Medland Hospital offers a unique perspective as one of Zambia’s finest comprehensive healthcare providers. In an interview with Francis Juma, our Founder & CEO, HealthCare Middle East & Africa Magazine, Dr. Mohamed El Sahili, CEO of Medland elaborate more on the healthcare provider as it celebrates its fifth anniversary of impactful operation.

Dr mohammed el sahili

Medical Doctor. Entrepreneur/Businessman. CEO. Chief Vision Officer. International Speaker. Award winner. Board member. These are some of the many ways that Dr. Mohamed El Sahili (or Moe Sahili, by his close friends) is referred to, in addition to being a strategic visionary and innovative thinker.

Extremely passionate about any initiative he takes on, Dr. El Sahili has spent the past five years involved in the project that is bound to make the most impact on his entrepreneurial journey: as the CEO and Chief Visionary Officer (CVO) of Medland Hospital, Zambia’s leading private-sector healthcare operator.

Boasting as the first private facility to introduce a full-time operational cardiovascular surgery department in Zambia, Medland Hospital has been a game changer in the country’s healthcare space, providing highly specialized medical services for Zambians and citizens within the region.

Located in the county’s capital city, Lusaka, Medland Hospital is dedicated to providing access to comprehensive and individualized patient care in a friendly, safe, and comfortable environment of international standards based on collaboration, compassion and innovation principles.

Opened in June 2019, the US$35 million facility is a 72-bed space facility that offers services such as Cardiac Surgeries and Interventional Cardiology, Surgical Oncology, Orthopedics & Trauma, Urology, Ear, Nose and Throat (ENT), General Surgery including Minimally invasive procedures, Nephrology, Obstetrics & Gynecology, Ophthalmology, Pathology, Radiology, Pediatrics & Neonatology, General Medicine, IVF & Fertility, and Anti-Ageing Medicine.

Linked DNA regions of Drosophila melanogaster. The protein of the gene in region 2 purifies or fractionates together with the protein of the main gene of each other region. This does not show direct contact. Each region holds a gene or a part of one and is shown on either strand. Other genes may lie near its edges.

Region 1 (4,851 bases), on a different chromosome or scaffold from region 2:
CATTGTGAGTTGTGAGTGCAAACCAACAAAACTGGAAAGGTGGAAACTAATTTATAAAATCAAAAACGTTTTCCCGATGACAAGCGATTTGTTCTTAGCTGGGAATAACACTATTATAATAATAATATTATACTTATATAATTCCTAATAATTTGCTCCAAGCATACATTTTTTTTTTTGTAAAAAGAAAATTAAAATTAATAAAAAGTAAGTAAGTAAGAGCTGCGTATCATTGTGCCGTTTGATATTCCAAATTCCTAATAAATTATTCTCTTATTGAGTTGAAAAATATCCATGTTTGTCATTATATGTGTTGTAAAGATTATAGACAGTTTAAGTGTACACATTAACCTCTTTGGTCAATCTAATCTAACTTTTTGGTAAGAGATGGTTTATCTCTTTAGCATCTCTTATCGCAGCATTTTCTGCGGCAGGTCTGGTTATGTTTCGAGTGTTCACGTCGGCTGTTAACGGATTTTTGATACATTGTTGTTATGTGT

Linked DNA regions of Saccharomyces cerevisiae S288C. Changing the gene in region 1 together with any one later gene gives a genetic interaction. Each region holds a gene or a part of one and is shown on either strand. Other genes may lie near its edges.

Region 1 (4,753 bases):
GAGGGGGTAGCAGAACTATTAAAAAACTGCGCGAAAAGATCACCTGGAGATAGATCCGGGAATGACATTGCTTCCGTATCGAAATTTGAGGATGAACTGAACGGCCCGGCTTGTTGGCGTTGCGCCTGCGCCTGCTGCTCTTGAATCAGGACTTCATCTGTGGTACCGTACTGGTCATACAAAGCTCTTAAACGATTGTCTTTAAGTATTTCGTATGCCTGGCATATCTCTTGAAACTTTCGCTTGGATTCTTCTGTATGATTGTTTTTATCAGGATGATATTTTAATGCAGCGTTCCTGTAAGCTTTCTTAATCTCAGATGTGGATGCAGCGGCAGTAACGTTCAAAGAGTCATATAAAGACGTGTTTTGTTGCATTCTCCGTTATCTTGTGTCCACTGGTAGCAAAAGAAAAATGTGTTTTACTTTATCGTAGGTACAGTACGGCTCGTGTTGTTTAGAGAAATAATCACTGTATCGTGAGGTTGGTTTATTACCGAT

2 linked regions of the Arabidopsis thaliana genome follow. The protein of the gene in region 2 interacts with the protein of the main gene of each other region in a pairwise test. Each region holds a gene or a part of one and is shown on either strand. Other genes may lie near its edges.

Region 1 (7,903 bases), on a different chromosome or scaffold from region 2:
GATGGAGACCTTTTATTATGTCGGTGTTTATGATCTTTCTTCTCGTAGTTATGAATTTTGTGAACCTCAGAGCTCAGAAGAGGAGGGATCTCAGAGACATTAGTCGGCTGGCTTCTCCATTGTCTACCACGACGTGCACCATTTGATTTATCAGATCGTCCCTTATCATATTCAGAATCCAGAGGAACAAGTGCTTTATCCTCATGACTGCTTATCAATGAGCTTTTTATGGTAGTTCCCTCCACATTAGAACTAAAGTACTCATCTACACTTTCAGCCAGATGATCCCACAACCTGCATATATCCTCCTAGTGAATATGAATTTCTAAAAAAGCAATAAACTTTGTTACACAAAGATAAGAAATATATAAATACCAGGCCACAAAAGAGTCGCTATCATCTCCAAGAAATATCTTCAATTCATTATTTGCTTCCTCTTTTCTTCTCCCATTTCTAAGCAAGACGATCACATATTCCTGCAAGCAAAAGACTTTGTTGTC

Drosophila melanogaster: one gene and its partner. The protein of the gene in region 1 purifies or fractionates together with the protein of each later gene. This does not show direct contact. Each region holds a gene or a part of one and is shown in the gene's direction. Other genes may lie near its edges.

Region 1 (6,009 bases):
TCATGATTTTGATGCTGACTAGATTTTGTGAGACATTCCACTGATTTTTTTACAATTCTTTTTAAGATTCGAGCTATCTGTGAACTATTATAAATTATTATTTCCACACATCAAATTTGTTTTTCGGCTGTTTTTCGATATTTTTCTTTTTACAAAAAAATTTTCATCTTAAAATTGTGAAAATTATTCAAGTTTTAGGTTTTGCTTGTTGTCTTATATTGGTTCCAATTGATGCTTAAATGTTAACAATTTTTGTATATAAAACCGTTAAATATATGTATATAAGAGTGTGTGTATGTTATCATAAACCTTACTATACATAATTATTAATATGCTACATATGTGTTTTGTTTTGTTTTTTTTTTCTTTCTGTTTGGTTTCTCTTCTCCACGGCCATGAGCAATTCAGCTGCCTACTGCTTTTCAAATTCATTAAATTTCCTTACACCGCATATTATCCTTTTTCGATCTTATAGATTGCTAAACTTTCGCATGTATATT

Zambia and other neighboring countries, except South Africa, do not have hospital centers of excellence to treat cases requiring specialized treatment and lack specialist diagnostic and treatment centers to treat cardio-vascular, liver, renal, and cancer diseases.

Medland Hospital came to fill the gap. It provides medical tourism and receives patients from Zambia, Zimbabwe, Malawi, Botswana, Angola, and as far north as Kenya.

“What we offer is what I call the Medland experience,” says Dr. El Sahili, adding, “We do provide all kinds of services available worldwide. We have regular medical visits and advanced services like cardio-vascular surgeries, surgical oncology, and advanced orthopedic surgery.”

The hospital was created based on a comprehensive specialized facility that provides discreet and individual quality care for day and overnight stays.

By providing a sustainable infrastructure that delivers international standards across all healthcare system levels, Medland Hospital ensures that the patient experience can match any facility outside the continent.

The facility has created almost 300 full-time jobs, 80 percent locals, and 20 percent expatriate staff.

Team of doctors<br />
performing<br />
surgical  ligation<br />
of  congenital<br />
coronary  fistula

Dr. Mohamed El Sahili was born in Saida, Lebanon. After completing his high school education, he moved to Toulouse, France, for two years before returning to Beirut to finalize his studies in medicine at the Lebanese University.

His medical journey didn’t stop there; he obtained a further specialty in Anesthesia and Reanimation at Beirut Arab University, after which he relocated to Geneva to kickstart his career and delve into the studies of Anti-Aging Medicine.

From a young age, he wanted to be a doctor. “I envisioned making a difference in people’s lives by providing access to affordable, timely, and quality health care. Today, Medland Hospital has made this vision a reality,” he says.

After graduating, he joined the family business in Zambia and managed them, including Fairy Bottling Zambia.